Hi everyone! Here is another sewing project I’ve done in September. I only got around to posting it now because I had to move my sewing studio, where I also teach basic sewing courses. Yet I was able to finish two dresses last month – from the same pattern, but quite different so they both get their own post.
It started with this gorgeous stretch viscose fabric in navy blue with polkadots! I purchased it online for sale, it was only € 5 per meter!
The design is based on a dress I made a couple of years ago. I had worn it down to its threads, so I copied and adjusted its pattern down on some spare paper.
The front, back, sleeve and waistbands were traced onto the back of the fabric. The rest of the fabric, a large rectangle, would be gathered down to the waistband.
All pieces cut with 1.5 cm seam allowance and 4 cm hem allowance. I also cut a couple of lengths of bias binding for the neckline.
The 3/4 sleeves serged together in the side seams.
Also serged the shoulder seams and added the narrow bias binding.
It wasn’t staying in place very well so I ended up topstitching it, which is barely visible on this picture…
The dress has a double waistband to create a tunnel for the elastic.I did this step with the normal sewing machine because there were simply too many layers to cut in the center of the bodice, where the overlaps meet.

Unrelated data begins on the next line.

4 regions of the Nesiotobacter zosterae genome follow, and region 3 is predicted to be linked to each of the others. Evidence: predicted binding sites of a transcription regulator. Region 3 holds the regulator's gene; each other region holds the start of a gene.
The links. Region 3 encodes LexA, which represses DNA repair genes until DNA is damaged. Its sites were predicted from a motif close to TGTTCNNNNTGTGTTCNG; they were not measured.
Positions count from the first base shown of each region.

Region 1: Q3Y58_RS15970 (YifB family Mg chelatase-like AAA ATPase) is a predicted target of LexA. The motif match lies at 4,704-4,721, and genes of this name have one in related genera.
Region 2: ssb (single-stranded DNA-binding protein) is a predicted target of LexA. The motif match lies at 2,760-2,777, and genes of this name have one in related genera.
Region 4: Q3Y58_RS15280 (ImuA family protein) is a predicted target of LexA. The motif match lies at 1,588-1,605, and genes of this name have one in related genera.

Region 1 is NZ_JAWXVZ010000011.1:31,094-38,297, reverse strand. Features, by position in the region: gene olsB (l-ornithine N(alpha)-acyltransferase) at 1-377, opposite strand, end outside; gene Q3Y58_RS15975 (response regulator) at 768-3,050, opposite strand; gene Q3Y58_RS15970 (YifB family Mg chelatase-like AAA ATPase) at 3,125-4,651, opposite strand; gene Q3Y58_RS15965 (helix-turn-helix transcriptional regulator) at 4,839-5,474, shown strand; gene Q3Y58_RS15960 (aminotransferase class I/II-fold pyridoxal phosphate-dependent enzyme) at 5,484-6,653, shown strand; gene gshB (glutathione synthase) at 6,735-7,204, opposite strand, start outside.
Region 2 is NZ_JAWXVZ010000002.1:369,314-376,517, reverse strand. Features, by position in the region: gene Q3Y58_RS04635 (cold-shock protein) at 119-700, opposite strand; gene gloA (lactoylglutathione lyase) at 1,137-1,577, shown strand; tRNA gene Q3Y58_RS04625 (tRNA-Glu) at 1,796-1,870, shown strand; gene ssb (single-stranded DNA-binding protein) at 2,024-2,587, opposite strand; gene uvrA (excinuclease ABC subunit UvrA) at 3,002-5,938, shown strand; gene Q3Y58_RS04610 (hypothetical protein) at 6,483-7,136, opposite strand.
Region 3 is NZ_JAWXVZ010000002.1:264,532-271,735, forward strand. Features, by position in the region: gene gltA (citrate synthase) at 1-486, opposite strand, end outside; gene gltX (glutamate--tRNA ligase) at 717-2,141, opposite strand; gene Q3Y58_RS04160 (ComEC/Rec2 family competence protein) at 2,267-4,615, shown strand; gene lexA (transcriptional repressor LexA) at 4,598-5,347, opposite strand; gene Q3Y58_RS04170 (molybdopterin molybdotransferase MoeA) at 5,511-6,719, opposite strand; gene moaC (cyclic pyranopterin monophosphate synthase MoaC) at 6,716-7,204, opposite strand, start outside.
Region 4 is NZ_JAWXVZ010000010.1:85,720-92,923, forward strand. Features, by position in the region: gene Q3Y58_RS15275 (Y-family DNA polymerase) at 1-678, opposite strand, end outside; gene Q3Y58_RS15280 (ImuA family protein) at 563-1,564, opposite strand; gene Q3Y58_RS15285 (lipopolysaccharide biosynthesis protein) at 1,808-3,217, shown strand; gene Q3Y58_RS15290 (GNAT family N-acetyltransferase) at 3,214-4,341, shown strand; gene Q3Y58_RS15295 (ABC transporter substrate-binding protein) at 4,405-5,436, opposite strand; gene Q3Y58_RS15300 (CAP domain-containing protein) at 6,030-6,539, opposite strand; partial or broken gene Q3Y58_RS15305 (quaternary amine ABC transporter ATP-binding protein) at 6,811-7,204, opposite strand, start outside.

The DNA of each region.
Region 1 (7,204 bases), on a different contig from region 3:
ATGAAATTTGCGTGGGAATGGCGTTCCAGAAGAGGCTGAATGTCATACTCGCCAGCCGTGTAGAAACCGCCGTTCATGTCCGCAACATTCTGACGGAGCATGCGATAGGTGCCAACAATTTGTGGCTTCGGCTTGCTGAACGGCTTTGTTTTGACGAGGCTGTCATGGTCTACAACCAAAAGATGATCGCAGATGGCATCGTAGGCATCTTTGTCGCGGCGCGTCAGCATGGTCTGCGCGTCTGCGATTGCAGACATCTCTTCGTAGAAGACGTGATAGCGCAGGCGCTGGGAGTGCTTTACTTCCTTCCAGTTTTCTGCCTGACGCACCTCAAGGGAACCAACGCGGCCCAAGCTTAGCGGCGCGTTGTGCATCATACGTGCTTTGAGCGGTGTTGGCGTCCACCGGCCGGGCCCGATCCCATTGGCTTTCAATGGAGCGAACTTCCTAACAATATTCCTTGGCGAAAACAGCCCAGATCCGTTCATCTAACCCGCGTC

Then I decided I wanted some ruffled sleeves! I measured 11cm from the stitching line of the sleeve (not the edge, or I would have to double-hem the elastic too!).
I took 8 cm of 1.5cm wide elastic and zigzagged it in place. Honestly I just sort of eyeballed both measurements!
It looks really good on the outside! A zigzag stitch looks nicer than a straight stitch and keeps the elastic down much better.
Then I added the sleeves to the bodice, and after a quick fit I was happy with the sleeves and depth of the neckline.
After serging the side seams of the skirt I attatched it to the dress.
Then I used my nifty tool to thread the elastic. I had left a hole in the side seam of the inned waistband to do so, and the hole was later closed by hand.
Hemming the skirt and sleeves while watching Simply Nailogical, LOL!
The finished dress! I think it turned out great and it fits even better than the original!
Me wearing it – it does need a camisole underneath but I almost always wear one anyway. I did not add side seam pockets because the fabric would sag too much. Overall I am very happy with this dress, the pattern works great on me and it all came together in 4.5 – 5 hours. Actually I was so happy with it I promptly cut another dress of the same pattern, which I will talk about in next week’s post!
Thanks again for reading!